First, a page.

- Exercising to promote good quality sleep. As little as 10 minutes of aerobic exercise, such as walking or cycling, can drastically improve nighttime sleep quality. For the best night’s sleep, most people should avoid strenuous workouts close to bedtime. However, the effect of intense nighttime exercise on sleep differs from person to person, so find out what works best for you.”[ix]
And the biggest and probably hardest practice to follow to have good sleep hygiene: cut the cord! Put your phone on a charger strategically out of reach from your bed and place it there as early as possible in the evening. This may look like a simple movement of the charger from the nightstand to a dresser nearby or the closet. Some may be able to charge and lock all devices on a central charging station in the kitchen, while others may need to have their phone closer for emergencies. No size fits all here, but the main idea is to cut the cord – figuratively speaking! – so that you are not physically able to reach your phone from your bed. The small hurdle of having to put your feet on the floor and step to reach your iPhone is a natural deterrent. This small physical change will increase the likelihood that you will not reach out and open your phone whenever a thought wakes you up or comes to mind as you try to fall asleep.
Good night! Sleep well for your well-being.
© 2020 Megan Davia Mikhail
[i] What is Melatonin? Reviewed by Melinda Ratini, DO, MS on March 18, 2020. Available at: https://www.webmd.com/sleep-disorders/what-is-melatonin
[ii] CDC Health Advisory, dated May 14, 2020, Multisystem Inflammatory Syndrome in Children (MIS-C) Associated with Coronavirus Disease 2019 (COVID-19). Available at: https://emergency.cdc.gov/han/2020/han00432.asp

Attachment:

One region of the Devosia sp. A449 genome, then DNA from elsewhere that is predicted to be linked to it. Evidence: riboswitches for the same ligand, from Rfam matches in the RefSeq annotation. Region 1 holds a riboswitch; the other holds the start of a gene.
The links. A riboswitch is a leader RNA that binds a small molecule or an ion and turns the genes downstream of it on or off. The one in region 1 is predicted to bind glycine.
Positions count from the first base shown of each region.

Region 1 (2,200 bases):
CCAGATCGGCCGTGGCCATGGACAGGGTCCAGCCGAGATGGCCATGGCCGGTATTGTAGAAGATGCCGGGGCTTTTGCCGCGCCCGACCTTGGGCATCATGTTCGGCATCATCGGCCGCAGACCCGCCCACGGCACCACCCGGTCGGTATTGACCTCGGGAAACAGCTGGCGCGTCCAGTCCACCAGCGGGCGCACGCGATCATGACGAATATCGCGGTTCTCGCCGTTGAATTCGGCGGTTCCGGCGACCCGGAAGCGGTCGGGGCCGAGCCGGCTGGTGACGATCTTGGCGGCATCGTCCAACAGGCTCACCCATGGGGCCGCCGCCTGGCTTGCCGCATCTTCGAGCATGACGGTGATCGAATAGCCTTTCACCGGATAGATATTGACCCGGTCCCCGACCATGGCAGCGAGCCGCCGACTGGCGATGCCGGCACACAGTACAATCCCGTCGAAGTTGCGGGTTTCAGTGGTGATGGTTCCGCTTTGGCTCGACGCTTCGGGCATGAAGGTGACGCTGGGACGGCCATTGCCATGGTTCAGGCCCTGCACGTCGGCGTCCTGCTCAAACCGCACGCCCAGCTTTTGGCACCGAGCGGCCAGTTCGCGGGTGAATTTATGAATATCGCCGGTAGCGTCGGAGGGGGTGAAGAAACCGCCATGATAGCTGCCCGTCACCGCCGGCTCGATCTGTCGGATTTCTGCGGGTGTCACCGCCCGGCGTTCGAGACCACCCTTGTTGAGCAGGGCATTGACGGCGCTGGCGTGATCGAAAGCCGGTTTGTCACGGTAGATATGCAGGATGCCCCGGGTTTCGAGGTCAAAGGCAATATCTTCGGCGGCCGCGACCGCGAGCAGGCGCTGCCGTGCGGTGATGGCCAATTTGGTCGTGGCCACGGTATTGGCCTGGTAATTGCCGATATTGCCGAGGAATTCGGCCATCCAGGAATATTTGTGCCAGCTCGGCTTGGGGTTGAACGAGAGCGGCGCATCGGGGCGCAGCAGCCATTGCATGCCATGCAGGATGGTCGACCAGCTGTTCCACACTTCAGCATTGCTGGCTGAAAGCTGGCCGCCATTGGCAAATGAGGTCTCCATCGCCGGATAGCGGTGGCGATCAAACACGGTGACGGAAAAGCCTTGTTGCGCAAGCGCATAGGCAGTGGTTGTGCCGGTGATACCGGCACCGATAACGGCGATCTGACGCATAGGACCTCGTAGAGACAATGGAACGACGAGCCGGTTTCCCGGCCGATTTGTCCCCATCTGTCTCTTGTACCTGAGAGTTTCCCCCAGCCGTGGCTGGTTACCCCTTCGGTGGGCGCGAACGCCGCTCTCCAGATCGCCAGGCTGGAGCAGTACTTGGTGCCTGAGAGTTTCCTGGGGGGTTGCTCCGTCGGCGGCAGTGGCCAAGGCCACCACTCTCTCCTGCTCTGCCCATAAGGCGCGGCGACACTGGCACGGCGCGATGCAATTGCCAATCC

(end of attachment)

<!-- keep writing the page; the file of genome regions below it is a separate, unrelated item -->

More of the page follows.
[iii] Real Simple magazine, “The Sleep Commandments,” by Jenny Comita, dated May 2020.
[vi] “Pink noise is a “color” of noise. So is white noise. (Bear with us if you don’t get it. This is how experts talk about sound.) But how do they differ? Both colors contain all of the frequencies that humans can hear (ranging from 20 hertz to 20,000 hertz). More scientific explanation? The human ear, though, usually hears pink noise as being “even” or “flat” and perceives white noise as “static.” In one study, pink noise increased deep sleep and dramatically improved memory in older adults.” The Cleveland Clinic, “Why ‘Pink Noise’ Might Just Help You Get a Better Night’s Sleep” dated July 20, 2018. Available at: https://health.clevelandclinic.org/why-pink-noise-might-just-help-you-get-a-better-nights-sleep/
[vii] The National Sleep Foundation, “Health Sleep Tips,” available at: https://www.sleepfoundation.org/articles/healthy-sleep-tips
[viii] The National Sleep Foundation, “Sleep Hygiene,” available at: https://www.sleepfoundation.org/articles/sleep-hygiene